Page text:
“You do have to be cautious about it,” Traunfeld says. “It’s not an herb that you can put in anything.”
But you should absolutely put it in goat cheese. Goat cheese lavender fondue ($13) has been a staple on Palace Kitchen’s otherwise malleable menu since chef Tom Douglas opened the restaurant in 1996, and for good reason. Served with toasty grilled bread, crispy Gala apples and slivers of d’Anjou pears, it’s like Washington served up in a silver… fondue pot.
“I’d only ever used lavender in ice creams and sorbets and that kind of thing,” says chef Kyle Peterson, who became head chef at Palace Kitchen last November. “But it really gives (the fondue) a nice floral note… It complements the creaminess of the goat cheese and the char of the grilled bread.”
Ready to try it yourself? Traunfeld recommends growing your own lavender and harvesting it right before the flowers open, when the flavor’s just right. He prefers cooking with English lavender for its delicate floral notes but admits that Lavandin, which is punchier and less sweetly floral, might work well in savory dishes. Tie the stems together after harvesting and hang them upside down for dry lavender that will retain its peak flavor (and an aesthetic boon).
If your thumb isn’t particularly green, culinary lavender can be bought in the spice aisle of some grocery stores, at farmers markets and, of course, online. Or use your search as an excuse to head to the Lavender Capital of North America for the Sequim Lavender Festival, July 20-22. Just steer clear of craft-store potpourri.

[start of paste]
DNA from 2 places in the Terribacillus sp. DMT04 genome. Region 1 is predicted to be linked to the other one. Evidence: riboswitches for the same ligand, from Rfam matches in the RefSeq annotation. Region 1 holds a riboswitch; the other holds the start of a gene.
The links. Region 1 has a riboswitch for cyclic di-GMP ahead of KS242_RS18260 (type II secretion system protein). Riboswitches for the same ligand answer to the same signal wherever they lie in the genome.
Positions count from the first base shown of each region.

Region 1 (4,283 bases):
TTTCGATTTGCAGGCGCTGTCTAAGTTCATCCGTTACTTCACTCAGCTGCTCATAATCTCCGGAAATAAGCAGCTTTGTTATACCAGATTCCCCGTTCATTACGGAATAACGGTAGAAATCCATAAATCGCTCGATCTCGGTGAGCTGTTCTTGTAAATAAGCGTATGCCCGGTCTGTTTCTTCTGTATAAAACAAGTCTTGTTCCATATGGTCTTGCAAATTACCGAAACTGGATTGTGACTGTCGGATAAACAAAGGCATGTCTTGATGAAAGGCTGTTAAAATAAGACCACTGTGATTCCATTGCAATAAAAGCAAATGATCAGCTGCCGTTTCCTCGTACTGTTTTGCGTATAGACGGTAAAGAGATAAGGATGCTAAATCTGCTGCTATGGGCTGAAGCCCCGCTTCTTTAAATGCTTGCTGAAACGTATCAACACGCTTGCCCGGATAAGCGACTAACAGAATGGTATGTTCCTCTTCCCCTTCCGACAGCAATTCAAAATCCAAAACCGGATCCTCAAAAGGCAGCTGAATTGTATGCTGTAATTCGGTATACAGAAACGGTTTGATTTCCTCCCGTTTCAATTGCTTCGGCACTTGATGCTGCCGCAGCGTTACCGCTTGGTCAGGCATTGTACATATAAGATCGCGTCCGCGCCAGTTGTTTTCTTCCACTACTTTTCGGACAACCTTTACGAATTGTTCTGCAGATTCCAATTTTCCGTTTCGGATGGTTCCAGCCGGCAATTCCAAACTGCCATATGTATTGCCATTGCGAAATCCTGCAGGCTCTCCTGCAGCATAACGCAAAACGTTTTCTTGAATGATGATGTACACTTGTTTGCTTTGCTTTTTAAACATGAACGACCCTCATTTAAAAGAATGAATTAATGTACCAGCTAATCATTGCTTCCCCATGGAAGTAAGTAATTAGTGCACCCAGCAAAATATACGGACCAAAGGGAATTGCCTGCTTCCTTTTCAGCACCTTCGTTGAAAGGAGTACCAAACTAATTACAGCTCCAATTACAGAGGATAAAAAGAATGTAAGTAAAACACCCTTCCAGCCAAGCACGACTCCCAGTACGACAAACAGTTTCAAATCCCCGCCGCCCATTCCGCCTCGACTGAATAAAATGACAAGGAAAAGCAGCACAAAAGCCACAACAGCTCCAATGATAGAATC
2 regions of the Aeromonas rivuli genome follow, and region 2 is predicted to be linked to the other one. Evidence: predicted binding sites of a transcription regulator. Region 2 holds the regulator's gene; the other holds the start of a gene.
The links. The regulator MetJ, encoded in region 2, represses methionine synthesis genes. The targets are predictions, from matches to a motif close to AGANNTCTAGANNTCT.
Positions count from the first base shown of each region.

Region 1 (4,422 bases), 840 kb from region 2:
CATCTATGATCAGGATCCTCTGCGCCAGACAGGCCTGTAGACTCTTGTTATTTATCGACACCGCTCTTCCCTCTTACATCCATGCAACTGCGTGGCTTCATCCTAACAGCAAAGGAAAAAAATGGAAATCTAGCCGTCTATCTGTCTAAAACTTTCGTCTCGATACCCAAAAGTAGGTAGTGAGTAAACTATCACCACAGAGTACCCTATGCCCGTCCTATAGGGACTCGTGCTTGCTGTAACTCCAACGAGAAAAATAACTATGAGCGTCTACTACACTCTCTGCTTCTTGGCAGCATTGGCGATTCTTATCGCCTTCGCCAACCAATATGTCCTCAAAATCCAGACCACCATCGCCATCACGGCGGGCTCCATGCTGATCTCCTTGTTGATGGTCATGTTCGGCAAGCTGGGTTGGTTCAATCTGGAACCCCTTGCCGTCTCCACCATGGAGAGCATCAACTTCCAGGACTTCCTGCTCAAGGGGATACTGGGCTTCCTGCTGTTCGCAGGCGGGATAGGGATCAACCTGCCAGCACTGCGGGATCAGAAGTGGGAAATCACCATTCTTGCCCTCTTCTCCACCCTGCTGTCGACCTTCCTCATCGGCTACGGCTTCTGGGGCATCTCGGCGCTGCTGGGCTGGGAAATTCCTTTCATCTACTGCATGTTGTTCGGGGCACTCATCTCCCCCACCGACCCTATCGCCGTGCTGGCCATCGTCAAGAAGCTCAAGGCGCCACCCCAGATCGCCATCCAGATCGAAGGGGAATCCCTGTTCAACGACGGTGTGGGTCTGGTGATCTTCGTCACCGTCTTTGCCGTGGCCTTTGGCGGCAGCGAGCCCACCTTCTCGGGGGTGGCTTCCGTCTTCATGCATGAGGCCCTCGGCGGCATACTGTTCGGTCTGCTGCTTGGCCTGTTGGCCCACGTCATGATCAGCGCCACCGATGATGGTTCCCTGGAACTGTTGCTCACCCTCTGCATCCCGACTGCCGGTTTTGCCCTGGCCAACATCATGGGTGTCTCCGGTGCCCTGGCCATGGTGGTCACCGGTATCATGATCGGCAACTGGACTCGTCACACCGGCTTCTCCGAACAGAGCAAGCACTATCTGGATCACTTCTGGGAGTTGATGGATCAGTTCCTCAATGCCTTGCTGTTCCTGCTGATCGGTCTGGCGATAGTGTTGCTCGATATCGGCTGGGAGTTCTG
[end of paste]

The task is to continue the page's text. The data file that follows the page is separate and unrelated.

Once you’ve got your hands on some, simply chop it up and use it as you would any other herb. Maybe toss it in a spice grinder with salt or pepper. If you don’t want little lavender bits in your dish and you’re working with milk or cream, add the herb to the simmering liquid, remove it from heat and let it steep for 15 to 30 minutes before straining the bits out.
The result is a familiar dish made romantic, complex and downright fancy. And unlike lavender ice cream, you can’t find it just anywhere.
Potatoes with Lavender and Mint
Adapted from a recipe by Chef Jerry Traunfeld
2 pounds small potatoes, such as fingerlings, new potatoes or marble potatoes, washed
6 fresh lavender sprigs (or 1 teaspoon dried lavender buds)